Tuesday, November 16, 2004
As Kevin McDermott and Paul Hampel report in the St. Louis Post-Dispatch, the race for the 5th District seat on the Illinois Supreme Court shattered national records for campaign spending as business interests and trial lawyers spent millions on candidates Lloyd Karmeier and Gordon Maag.
Illinois has no campaign contribution limits, but the state does require that any political donor of more than $150 be disclosed. Yet the source of about $540,000 spent on behalf of the two candidates in the final days of their campaign remains a mystery.
Why? Two Political Action Committees (PACs), each of which supported one of the candidates, took in the money from two nonprofit corporations. Unlike PACs, nonprofits are not required to disclose their contributors.
The catch? The two nonprofits were created by the two PACs, seemingly only to avoid the state's disclosure requirements. Each PAC's nonprofit even shared its name and address. So, wealthy interests had a huge influence on who sits on the Illinois Supreme Court without the voters of Illinois being able to factor that information into their evaluation of the candidates or the ads.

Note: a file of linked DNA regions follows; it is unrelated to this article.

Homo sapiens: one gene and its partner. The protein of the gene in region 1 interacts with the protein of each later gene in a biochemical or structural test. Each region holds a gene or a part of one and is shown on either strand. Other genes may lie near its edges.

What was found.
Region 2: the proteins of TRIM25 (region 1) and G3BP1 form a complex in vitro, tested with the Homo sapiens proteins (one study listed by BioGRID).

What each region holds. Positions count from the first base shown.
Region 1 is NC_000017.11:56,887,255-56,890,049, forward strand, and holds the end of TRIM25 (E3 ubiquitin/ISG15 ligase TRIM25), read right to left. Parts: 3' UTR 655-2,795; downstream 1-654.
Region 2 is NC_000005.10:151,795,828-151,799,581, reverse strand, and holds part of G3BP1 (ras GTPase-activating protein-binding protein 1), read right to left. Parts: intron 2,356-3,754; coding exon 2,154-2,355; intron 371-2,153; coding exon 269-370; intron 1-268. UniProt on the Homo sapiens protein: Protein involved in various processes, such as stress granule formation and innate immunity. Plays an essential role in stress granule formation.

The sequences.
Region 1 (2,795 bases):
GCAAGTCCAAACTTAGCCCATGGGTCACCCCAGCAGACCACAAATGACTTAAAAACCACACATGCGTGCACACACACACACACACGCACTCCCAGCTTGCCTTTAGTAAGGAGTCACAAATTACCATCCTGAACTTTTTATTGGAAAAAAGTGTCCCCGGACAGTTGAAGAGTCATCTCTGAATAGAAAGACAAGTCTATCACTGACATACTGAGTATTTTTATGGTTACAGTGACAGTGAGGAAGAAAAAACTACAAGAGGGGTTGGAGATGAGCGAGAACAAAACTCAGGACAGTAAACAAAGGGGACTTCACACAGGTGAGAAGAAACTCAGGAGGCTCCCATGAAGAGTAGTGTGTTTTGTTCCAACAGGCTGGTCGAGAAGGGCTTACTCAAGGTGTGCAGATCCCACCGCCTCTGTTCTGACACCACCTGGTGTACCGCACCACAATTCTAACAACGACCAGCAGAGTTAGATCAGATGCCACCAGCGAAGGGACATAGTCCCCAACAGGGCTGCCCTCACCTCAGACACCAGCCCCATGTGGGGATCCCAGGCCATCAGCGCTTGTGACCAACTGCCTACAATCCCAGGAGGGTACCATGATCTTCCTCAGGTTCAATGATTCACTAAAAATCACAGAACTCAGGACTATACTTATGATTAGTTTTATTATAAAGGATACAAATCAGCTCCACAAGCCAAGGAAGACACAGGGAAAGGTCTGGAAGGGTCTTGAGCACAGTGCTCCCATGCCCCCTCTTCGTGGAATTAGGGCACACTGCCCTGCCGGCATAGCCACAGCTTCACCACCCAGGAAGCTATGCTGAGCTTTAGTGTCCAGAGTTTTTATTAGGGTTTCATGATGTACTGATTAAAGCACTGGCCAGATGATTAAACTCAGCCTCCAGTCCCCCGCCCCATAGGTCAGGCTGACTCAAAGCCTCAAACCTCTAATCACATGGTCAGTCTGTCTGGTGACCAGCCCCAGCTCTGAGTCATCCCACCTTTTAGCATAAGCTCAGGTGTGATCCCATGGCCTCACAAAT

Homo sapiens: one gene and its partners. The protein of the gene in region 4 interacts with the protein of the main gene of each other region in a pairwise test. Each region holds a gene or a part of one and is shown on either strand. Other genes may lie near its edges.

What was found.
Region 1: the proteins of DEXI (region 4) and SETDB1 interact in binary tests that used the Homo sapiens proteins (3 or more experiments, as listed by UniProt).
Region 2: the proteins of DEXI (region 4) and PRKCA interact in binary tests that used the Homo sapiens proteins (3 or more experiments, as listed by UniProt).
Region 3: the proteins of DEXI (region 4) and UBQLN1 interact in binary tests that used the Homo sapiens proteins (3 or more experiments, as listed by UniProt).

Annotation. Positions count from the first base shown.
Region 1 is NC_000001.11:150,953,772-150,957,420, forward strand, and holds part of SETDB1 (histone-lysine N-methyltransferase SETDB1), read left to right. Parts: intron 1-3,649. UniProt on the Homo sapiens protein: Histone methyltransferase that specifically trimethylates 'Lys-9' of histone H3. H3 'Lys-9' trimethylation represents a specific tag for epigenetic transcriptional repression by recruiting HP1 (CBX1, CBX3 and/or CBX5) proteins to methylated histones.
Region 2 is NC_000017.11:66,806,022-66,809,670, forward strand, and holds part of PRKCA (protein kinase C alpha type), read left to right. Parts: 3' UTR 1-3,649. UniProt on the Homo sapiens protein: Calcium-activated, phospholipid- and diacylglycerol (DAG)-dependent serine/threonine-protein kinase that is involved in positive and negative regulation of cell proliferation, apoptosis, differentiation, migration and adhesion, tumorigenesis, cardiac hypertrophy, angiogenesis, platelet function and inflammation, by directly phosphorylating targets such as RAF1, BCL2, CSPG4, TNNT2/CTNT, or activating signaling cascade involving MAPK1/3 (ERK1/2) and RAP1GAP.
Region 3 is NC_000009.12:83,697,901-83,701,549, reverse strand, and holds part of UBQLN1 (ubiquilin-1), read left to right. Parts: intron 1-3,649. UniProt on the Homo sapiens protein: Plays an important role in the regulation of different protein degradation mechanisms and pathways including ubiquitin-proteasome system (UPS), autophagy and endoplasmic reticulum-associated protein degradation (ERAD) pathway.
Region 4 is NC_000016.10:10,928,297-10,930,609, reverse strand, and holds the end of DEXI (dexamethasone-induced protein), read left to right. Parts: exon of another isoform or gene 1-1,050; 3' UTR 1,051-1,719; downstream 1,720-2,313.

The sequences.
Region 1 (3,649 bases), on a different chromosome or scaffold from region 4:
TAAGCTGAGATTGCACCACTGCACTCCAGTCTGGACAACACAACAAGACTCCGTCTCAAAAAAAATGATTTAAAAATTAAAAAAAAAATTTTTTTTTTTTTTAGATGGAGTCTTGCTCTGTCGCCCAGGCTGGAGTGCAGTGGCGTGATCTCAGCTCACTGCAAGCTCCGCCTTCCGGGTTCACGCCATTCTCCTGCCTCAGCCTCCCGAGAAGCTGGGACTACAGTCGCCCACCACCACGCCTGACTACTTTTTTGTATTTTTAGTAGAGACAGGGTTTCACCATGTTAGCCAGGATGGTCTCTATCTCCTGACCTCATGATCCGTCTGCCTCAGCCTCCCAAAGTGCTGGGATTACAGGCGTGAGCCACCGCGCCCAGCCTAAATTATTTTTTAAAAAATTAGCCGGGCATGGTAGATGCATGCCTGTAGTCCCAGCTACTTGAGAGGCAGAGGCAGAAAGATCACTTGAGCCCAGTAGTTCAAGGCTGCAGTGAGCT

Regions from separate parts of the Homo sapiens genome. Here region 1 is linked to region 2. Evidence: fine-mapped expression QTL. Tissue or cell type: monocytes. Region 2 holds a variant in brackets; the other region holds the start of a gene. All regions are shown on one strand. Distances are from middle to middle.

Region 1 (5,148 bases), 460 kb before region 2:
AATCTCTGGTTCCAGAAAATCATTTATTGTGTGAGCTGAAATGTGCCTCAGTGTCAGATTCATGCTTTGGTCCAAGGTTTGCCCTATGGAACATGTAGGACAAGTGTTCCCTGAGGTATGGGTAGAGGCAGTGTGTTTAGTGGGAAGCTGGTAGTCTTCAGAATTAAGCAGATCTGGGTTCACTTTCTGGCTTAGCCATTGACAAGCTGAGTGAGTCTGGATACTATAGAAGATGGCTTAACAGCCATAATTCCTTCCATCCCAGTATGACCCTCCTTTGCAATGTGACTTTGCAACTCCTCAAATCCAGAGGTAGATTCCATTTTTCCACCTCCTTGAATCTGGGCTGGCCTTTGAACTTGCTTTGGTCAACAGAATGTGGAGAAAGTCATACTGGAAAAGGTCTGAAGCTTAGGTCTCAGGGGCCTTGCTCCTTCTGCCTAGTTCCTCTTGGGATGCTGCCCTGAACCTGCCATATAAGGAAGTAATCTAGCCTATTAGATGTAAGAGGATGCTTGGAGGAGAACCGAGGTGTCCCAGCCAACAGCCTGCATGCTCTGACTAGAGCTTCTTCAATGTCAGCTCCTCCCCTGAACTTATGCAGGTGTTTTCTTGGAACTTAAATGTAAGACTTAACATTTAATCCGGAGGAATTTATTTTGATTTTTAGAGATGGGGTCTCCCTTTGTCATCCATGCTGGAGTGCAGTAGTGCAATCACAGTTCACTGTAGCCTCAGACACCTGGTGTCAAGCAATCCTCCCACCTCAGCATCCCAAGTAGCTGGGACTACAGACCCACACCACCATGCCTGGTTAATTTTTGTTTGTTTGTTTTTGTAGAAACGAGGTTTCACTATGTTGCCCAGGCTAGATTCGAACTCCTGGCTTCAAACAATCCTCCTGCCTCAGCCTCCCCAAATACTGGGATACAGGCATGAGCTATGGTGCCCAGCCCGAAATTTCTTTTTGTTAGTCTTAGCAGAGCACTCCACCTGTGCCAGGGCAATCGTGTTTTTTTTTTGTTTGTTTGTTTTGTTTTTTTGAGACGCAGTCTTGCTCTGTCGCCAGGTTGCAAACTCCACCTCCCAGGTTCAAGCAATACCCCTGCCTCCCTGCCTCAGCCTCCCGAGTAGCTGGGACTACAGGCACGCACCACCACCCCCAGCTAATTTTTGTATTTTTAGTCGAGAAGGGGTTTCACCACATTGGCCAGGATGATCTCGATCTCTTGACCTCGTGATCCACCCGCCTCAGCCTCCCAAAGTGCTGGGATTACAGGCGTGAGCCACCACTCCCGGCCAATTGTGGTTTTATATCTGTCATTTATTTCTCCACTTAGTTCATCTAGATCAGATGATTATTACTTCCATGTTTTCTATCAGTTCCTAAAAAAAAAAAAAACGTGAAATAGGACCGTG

The state of Illinois can and should take a couple of relatively simple steps to correct this problem. First, they should institute low contribution limits for all political races, in order to make a level playing field for candidates and to ensure that wealthy interests aren't overly represented on the bench or in government. Second, they should require any group that seeks to influence the outcome of Illinois elections to abide by those contribution limits and to disclose who their big contributors are.
Then maybe the citizens of Illinois can feel confident that their highest court will dispense justice to all equally.